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King v. Heady Sgt.

United States District Court, S.D. Indiana, Indianapolis Division

February 8, 2019

JERMOND KING, Plaintiff,
v.
HEADY Sgt., MCGRAFF, MARLA COOK, TRINA RANDALL, GEO GROUP INC., Defendants.

          ORDER GRANTING PLAINTIFF'S FIRST MOTION TO COMPEL

          SARAH EVANS BARKER, JUDGE

         On January 14, 2019, plaintiff Jermond King filed his first motion to compel, dkt. [44], requesting that the Court order the defendants to produce documents responsive to his Request for Production Nos. 6 and 13-16.

         Mr. King's Request for Production No. 6 requests documents relating to “[a]ll lawsuits filed against and served upon current and former GEO Group, Inc. employees at the New Castle Correctional Facility, during the last five (5) years, which alleged they failed to protect a prisoner(s) from (an)other prisoner(s).” Dkt. 44-1 at 2. The defendants' full response is:

Objection. The request is overly broad, burdensome, and irrelevant to the allegations the Plaintiff has raised against these Defendants. Moreover, the mere fact that a lawsuit has been filed against any former or current GEO employee is irrelevant to the claims of the Plaintiff herein. Finally, to the extent any such lawsuit(s) exist, the same are public documents, public records, and as burdensome on the Plaintiff to locate as the Defendants.

Id. Mr. King alleges that as a pro se litigant, he does not have the ability to search and obtain copies of the requested lawsuits, even if they are public records. Dkt. 44 at 2. He further alleges that these documents are relevant to help him identify potential witnesses that can testify about the widespread and long-standing custom to hold Geo Group, Inc. liable for their failure to protect inmates from other inmates. Id.

         Request for Production Nos. 13-16 request information relating to another inmate, Christopher Randall, including his conduct report history, a print out from the OIS of his criminal history, and the investigative records/files for all incidents of violence and death he was accused of committing or found to be responsible for. Dkt. 44-1 at 4-5. The defendants' full response is:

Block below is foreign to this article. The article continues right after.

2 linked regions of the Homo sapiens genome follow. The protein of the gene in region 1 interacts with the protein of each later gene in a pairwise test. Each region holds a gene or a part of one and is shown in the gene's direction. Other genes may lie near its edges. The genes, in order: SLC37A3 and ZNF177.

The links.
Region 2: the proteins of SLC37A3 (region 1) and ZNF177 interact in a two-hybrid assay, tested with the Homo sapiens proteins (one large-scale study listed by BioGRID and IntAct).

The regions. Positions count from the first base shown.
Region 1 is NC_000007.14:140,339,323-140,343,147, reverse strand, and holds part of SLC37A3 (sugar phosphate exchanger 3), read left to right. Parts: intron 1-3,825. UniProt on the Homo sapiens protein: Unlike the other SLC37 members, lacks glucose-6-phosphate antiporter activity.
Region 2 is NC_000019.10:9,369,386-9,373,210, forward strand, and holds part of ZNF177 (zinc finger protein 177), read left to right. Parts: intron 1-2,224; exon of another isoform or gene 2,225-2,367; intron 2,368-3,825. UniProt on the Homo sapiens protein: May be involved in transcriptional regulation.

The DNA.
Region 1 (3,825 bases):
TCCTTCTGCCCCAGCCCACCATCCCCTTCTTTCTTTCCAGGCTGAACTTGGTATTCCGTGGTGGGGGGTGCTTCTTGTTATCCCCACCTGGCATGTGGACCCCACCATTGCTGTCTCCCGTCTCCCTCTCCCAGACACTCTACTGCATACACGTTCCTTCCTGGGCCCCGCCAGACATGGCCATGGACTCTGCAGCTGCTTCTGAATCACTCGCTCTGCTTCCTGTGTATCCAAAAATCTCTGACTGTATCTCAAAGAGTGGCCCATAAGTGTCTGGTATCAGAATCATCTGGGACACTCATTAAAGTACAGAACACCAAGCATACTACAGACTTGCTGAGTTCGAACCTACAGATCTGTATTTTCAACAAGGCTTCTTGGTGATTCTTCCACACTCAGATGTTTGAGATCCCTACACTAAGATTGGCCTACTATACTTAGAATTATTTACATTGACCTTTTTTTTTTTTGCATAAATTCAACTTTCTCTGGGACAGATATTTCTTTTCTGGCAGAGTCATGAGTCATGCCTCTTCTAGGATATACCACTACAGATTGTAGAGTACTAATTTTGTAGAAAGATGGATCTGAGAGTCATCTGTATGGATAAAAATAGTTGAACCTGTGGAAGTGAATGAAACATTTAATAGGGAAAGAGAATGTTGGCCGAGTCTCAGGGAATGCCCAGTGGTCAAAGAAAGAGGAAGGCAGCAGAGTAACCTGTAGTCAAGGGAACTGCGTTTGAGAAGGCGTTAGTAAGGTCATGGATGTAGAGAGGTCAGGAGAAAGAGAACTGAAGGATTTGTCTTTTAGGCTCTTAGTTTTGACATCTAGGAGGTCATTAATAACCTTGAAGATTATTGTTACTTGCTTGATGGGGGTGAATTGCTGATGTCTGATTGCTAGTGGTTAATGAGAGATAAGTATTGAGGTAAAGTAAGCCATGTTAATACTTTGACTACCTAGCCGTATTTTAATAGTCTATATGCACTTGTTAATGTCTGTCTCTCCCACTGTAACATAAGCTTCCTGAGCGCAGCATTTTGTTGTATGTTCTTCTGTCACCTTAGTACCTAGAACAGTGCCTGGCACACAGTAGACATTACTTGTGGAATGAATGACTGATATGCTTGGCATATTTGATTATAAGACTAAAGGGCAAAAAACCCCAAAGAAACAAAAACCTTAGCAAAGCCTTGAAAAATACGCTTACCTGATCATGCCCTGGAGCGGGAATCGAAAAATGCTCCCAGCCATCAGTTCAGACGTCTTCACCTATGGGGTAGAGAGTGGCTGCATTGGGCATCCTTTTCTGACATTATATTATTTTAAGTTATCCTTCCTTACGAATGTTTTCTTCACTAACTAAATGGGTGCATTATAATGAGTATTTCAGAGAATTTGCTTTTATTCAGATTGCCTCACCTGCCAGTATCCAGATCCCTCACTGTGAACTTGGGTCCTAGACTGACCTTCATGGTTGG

Objection, this request should be directed to Offender Christopher Randall as those records are personal to him or to the Indiana Department of Correction as the offender at issue is an offender of that entity, not of any named Defendant herein. As a further objection, the exchange of offender information about any offender to another offender creates a security risk in that correctional facility. Subject to and without waiving the objection, to the extent Plaintiff tenders to Defendants a signed authorization from Offender Randall permitting the disclosure of these documents to Plaintiff and secures authorization from the Court subsequent to a denial of the objection herein, said documents will be tendered to Plaintiff if the same exist in the custody or control of Defendant, The GEO Group, Inc.

Id. Mr. King alleges that the defendants' objection that the request should be directed to Randall is of no import as GEO Group, Inc. actually possess and has access to the requested documents. He further notes that because Randall assaulted and stabbed him, there is no way Randall will sign a release to him. Lastly, the records will show what the defendants knew about Randall and whether they did their due diligence and investigated allegations about Randall prior to the assault, which is critical to Mr. King's deliberate indifference claim.

         Federal Rule of Civil Procedure 26(b)(1) provides that

[p]arties may obtain discovery regarding any nonprivileged matter that is relevant to any party's claim or defense and proportional to the needs of the case, considering the importance of the issues at stake in the action, the amount in controversy, the parties' relative access to relevant information, the parties' resources, the importance of the discovery in resolving the issues, and whether the burden or expense of the proposed discovery outweighs its likely benefit. Information within this scope of discovery need not be admissible in evidence to be discoverable.

Fed. R. Civ. P. 26(b)(1). The scope of discovery is broad, and Mr. King has sufficient explained why his requests are relevant to his claims in this action.

         The defendants failed to file a response to Mr. King's motion to compel, and the time to do so has passed. The Court generally expects responses to motions to compel, even those filed by pro se litigants. The Court further notes if the defendants had security concerns about a discovery request, they should have filed a motion for protective order instead of utterly failing to turn over any documents and incorrectly asserting that the burden was on the plaintiff to seek authorization from the Court. See Fed.R.Civ.P. 37(d)(2) (“Unacceptable Excuse for Failing to Act. A failure described in Rule 37(d)(1)(A) is not excused on the ground that the discovery sought was objectionable, unless the party failing to act has a pending motion for a protective order under Rule 26(c).”).

         Mr. King's first motion to compel, dkt. [44], is GRANTED. The defendants shall produce all responsive, non-privileged documents responsive to Mr. King's Request for Production Nos. 6, 13-16 by February 15, 2019. To the extent required, the defendants may file a motion for a protective order or in-camera review as to any confidential documents. The defendants shall file a notice of compliance within fourteen (14) days of the issuance of this Order.

         IT ...


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